View Article: PubMed Central - PubMed

Affiliation: Université Pierre et Marie Curie-Paris 6, CRICM (Centre de Recherche de l'Institut du Cerveau et de la Moelle épinière), UMR-S975, Paris, France.

ABSTRACT
In synucleinopathies, including Parkinson's disease, partially ubiquitylated alpha-synuclein species phosphorylated on serine 129 (P(S129)-alpha-synuclein) accumulate abnormally. Parkin, an ubiquitin-protein ligase that is dysfunctional in autosomal recessive parkinsonism, protects against alpha-synuclein-mediated toxicity in various models.We analyzed the effects of Parkin deficiency in a mouse model of synucleinopathy to explore the possibility that Parkin and alpha-synuclein act in the same biochemical pathway. Whether or not Parkin was present, these mice developed an age-dependent neurodegenerative disorder preceded by a progressive decline in performance in tasks predictive of sensorimotor dysfunction. The symptoms were accompanied by the deposition of P(S129)-alpha-synuclein but not P(S87)-alpha-synuclein in neuronal cell bodies and neuritic processes throughout the brainstem and the spinal cord; activation of caspase 9 was observed in 5% of the P(S129)-alpha-synuclein-positive neurons. As in Lewy bodies, ubiquitin-immunoreactivity, albeit less abundant, was invariably co-localized with P(S129)-alpha-synuclein. During late disease stages, the disease-specific neuropathological features revealed by ubiquitin- and P(S129)-alpha-synuclein-specific antibodies were similar in mice with or without Parkin. However, the proportion of P(S129)-alpha-synuclein-immunoreactive neuronal cell bodies and neurites co-stained for ubiquitin was lower in the absence than in the presence of Parkin, suggesting less advanced synucleinopathy. Moreover, sensorimotor impairment and manifestation of the neurodegenerative phenotype due to overproduction of human alpha-synuclein were significantly delayed in Parkin-deficient mice.These findings raise the possibility that effective compensatory mechanisms modulate the phenotypic expression of disease in parkin-related parkinsonism.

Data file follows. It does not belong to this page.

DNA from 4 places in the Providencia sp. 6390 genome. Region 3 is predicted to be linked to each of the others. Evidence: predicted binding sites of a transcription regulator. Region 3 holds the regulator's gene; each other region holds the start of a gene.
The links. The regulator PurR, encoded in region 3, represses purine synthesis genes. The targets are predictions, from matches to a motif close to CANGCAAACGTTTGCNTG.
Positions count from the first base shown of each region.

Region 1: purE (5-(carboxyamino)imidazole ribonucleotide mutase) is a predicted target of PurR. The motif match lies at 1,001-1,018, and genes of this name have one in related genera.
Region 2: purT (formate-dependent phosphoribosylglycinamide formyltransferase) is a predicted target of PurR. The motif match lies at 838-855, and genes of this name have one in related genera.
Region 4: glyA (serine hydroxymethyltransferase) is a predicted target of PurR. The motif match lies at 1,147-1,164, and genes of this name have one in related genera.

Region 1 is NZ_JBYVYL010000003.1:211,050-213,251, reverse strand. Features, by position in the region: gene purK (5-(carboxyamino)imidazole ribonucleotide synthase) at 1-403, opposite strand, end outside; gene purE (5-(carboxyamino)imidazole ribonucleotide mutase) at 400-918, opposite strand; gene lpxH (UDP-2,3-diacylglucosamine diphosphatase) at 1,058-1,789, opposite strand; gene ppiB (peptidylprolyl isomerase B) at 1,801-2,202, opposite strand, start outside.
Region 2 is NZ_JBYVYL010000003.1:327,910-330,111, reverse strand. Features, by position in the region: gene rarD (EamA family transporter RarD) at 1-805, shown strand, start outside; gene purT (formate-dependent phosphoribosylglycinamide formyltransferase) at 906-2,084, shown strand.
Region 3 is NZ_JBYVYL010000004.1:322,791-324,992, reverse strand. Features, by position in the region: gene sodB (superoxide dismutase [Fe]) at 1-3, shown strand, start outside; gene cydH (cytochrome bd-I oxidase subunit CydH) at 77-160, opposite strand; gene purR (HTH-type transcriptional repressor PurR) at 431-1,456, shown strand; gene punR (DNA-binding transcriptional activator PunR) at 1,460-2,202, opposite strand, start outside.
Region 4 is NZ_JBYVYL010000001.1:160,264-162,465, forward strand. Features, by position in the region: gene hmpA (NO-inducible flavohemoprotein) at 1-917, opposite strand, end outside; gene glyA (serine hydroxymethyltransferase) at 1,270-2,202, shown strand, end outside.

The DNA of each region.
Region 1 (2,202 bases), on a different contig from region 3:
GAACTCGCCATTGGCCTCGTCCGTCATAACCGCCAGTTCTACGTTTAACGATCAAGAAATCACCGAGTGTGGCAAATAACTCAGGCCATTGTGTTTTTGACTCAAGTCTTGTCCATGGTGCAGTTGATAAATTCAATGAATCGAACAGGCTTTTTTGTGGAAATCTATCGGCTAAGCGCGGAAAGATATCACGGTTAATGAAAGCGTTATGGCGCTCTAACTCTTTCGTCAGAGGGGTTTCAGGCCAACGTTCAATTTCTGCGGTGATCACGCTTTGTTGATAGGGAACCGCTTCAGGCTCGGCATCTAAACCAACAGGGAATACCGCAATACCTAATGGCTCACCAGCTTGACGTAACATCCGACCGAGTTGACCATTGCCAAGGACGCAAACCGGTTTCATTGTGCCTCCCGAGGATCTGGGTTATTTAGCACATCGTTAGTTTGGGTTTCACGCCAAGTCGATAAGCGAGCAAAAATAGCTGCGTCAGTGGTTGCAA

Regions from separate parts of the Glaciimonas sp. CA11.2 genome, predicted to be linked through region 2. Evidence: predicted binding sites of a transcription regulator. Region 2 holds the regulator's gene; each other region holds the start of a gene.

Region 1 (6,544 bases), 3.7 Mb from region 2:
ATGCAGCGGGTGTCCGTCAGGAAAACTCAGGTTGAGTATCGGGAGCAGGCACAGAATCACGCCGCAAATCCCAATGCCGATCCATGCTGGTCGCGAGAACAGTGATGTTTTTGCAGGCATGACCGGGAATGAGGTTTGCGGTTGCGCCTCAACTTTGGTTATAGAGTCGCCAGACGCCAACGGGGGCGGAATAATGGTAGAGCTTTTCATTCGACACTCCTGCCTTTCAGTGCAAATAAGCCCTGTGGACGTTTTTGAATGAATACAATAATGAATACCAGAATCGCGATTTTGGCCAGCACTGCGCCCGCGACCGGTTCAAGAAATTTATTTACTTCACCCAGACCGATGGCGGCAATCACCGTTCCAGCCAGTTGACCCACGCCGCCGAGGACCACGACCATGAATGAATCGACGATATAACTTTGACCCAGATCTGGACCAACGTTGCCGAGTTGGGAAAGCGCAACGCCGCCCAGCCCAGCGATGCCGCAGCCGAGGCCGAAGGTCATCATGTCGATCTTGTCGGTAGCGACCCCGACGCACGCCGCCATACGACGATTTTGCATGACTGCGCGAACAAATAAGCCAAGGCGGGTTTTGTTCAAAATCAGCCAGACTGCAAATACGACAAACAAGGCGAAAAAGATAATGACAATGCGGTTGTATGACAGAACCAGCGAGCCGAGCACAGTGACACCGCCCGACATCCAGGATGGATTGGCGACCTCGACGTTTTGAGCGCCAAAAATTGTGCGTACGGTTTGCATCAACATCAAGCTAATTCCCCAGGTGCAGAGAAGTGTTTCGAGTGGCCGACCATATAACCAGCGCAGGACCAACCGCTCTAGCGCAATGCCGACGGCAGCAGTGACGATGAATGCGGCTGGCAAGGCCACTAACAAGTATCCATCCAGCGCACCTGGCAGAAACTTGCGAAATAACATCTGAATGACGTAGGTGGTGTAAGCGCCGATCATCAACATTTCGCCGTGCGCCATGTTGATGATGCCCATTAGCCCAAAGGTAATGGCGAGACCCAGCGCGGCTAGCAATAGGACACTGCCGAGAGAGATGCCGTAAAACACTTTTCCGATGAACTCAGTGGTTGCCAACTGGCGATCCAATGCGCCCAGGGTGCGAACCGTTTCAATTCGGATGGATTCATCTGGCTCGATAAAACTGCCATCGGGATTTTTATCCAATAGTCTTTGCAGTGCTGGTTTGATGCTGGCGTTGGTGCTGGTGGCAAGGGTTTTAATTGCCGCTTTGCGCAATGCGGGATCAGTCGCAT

Show MeSH
Related in: MedlinePlus